Kastle-Meyer Test (determines if a substance is blood, but in real life, it requires drops from three reagents not just one, as seen on CSI)

On the Job


According to the Bureau of Labor Statistics (BLS), job openings for forensic science technicians are expected to increase by 20 percent. In May 2009, the BLS reported a mean hourly wage of $26.47 and a mean annual wage of $55,070. Location and tenure affect earnings, and education level can also influence earnings. Some—but not all—agencies require a bachelor’s degree. At the Marion County Sheriff’s Office, a high school diploma or GED is required, and applicants must complete an intense 14-week training period.


Source: crime-scene-investigator.net, MCSO


 


Explaining The Evidence


As of early August, the Marion County Sheriff’s Office was in possession of 64,200 pieces of evidence. Lt. David Redmond says, on average, 2,000 pieces of evidence come in every month.

Except in the case of murder, sexual offenses and items that contain DNA, evidence is kept until the statute of limitations on that particular crime is up. Once items are no longer needed, the MCSO has several ways of clearing the evidence out of storage. Depending on the item, it may be returned to the rightful owner, destroyed, donated to a non-profit organization or converted for agency use.


“Our number one goal is to return property to the rightful owner,” says Lt. Redmond. “Of course, there are some items that don’t get returned. Obviously, we don’t return drug items. Those get destroyed.”


Drugs are destroyed by incineration, and the destruction must be witnessed by three people in the agency.

Team Players


At the Marion County Sheriff’s Office, the Forensics Unit is made up of four different areas:

Property & Evidence: Every piece of evidence—from guns to clothing—is identified, labeled with its own unique bar code and safely stored.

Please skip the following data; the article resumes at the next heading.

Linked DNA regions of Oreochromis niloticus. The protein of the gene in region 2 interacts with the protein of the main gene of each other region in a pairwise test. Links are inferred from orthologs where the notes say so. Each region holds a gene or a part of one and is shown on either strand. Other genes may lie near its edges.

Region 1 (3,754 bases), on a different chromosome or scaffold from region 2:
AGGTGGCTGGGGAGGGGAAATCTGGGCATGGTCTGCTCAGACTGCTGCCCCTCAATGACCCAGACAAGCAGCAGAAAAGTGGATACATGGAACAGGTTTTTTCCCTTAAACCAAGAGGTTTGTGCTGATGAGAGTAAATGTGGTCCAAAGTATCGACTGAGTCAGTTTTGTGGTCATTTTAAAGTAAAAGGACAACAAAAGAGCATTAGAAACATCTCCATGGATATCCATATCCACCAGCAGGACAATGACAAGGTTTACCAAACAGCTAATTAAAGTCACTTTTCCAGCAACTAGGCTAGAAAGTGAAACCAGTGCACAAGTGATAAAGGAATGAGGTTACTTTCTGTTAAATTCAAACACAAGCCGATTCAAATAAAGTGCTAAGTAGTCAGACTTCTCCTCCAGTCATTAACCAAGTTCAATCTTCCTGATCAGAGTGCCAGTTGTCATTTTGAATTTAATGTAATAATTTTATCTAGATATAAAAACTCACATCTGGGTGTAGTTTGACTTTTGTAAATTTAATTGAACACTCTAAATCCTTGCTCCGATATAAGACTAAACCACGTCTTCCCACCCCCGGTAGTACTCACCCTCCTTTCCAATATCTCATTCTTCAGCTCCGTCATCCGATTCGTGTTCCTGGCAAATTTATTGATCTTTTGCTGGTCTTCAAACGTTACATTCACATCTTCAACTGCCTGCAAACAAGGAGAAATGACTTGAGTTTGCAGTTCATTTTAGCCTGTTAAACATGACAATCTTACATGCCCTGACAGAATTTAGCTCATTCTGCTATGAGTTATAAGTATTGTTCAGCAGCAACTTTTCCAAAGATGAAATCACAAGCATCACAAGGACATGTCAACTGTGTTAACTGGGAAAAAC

DNA Screening Lab: There’s only one other lab like it in Central Florida. This lab allows technicians to determine whether there is DNA on an item, greatly reducing the amount of time needed for analysis at FDLE in Jacksonville.


Latent Exam Section: Fingerprint evidence is routinely used to identify those involved with a crime. Fingerprint powder adheres to the oils left behind on the surface and technicians use tape to “lift” the prints from an object and place it on a white background card for analysis, turning latent (invisible) prints into patent (visible) fingerprints.


Crime Scene Investigation:All the technology in the world can’t replace the training and common sense of technicians who work the scene. In addition to methodically processing the crime scene and collecting evidence, they write up detailed reports and may be called upon to testify as expert witnesses if a criminal case goes to trial.

Time Is Up


Every crime—except murder—has a statute of limitations, and evidence doesn’t need to be kept beyond that period of time. Here are a few examples from Florida’s law books:


Source: Marion County Sheriff’s Office


Crime Commited


Degree » Statute of Limitations


Animal Cruelty(intentional)


3rd/felony » 3 years


Arson of Dwelling


1st/felony » 4 years


Burglary(residential)


2nd/felony » 3 years


Carjacking


1st/felony » 4 years


Kidnapping


1st/felony » 4 years


Prostitution


2nd/misdemeanor » 1 year


Stalking


1st/misdemeanor » 2 years


Vehicular Homicide


3rd/felony » 3 years